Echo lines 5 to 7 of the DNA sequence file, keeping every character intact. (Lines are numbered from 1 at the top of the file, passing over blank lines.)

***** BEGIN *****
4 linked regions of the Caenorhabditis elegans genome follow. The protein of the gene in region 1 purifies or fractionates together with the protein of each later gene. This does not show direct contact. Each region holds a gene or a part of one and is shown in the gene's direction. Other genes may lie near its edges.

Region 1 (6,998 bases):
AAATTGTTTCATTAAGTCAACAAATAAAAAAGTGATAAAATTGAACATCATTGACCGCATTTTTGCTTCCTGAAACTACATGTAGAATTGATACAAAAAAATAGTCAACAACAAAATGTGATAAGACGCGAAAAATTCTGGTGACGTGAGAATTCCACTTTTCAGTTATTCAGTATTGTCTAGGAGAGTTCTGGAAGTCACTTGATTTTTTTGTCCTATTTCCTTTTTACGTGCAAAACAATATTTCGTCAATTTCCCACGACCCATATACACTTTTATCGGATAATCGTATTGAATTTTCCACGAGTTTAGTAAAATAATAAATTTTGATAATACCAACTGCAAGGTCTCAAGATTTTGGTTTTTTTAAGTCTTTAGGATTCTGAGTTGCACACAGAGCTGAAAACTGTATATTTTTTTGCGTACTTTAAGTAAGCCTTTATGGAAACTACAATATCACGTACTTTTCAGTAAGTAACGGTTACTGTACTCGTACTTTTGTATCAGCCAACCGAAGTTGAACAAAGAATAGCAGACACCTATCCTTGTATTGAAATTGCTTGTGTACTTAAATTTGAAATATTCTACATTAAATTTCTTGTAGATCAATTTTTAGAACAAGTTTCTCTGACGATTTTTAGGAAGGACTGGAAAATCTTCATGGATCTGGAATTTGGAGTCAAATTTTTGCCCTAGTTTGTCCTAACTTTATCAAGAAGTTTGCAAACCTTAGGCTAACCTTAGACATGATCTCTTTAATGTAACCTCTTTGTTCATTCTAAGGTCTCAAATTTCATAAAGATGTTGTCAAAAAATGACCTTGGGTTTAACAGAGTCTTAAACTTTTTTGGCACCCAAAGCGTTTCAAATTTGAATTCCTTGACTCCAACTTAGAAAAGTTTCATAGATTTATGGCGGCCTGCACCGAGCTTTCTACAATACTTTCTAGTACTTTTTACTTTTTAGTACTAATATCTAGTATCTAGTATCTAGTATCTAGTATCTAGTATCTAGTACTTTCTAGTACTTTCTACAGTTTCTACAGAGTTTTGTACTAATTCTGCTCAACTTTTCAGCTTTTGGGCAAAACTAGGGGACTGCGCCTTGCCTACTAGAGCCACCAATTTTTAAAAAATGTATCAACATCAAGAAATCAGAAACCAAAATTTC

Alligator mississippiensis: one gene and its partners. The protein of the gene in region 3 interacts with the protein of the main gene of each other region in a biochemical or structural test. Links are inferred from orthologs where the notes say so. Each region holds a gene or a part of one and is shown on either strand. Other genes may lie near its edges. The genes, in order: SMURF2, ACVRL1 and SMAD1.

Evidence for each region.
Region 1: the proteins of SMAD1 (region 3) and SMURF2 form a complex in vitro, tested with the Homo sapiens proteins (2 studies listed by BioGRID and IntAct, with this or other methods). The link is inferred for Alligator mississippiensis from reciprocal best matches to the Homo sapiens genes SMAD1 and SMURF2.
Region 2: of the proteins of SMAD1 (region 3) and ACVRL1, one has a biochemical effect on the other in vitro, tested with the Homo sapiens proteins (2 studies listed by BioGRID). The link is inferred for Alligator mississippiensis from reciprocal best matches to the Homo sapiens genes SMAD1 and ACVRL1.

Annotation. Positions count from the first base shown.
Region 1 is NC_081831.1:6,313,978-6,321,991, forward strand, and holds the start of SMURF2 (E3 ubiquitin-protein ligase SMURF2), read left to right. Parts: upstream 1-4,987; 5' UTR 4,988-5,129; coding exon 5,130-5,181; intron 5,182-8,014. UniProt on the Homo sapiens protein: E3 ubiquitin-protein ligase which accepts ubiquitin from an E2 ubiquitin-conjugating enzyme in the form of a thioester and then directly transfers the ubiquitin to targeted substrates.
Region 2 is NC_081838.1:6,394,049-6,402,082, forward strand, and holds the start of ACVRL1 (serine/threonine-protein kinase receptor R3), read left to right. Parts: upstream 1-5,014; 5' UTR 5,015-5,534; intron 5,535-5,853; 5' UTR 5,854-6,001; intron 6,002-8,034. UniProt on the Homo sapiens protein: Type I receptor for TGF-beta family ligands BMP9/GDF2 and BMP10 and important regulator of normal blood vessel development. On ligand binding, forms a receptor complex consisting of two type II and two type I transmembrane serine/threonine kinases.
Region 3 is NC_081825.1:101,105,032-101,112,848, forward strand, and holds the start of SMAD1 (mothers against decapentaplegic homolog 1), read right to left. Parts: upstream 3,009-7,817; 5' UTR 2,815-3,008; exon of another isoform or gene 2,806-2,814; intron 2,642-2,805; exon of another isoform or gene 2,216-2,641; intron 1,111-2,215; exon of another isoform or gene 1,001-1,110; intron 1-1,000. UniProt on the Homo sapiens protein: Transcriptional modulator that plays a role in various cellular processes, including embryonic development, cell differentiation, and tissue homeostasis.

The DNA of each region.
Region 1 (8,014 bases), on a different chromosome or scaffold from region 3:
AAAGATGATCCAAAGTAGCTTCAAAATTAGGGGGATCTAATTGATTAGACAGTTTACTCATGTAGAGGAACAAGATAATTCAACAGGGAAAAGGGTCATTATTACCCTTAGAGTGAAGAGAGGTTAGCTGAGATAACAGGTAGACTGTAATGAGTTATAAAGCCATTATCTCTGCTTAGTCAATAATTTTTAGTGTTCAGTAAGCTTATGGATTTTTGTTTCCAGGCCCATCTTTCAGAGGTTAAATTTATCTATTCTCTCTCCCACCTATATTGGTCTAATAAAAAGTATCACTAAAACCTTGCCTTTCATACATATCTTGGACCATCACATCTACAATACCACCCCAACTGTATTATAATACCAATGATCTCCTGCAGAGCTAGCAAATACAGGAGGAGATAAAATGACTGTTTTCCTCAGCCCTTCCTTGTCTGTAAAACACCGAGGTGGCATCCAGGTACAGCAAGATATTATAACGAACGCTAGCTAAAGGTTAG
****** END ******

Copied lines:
Evidence for each region.
Region 1: the proteins of SMAD1 (region 3) and SMURF2 form a complex in vitro, tested with the Homo sapiens proteins (2 studies listed by BioGRID and IntAct, with this or other methods). The link is inferred for Alligator mississippiensis from reciprocal best matches to the Homo sapiens genes SMAD1 and SMURF2.
Region 2: of the proteins of SMAD1 (region 3) and ACVRL1, one has a biochemical effect on the other in vitro, tested with the Homo sapiens proteins (2 studies listed by BioGRID). The link is inferred for Alligator mississippiensis from reciprocal best matches to the Homo sapiens genes SMAD1 and ACVRL1.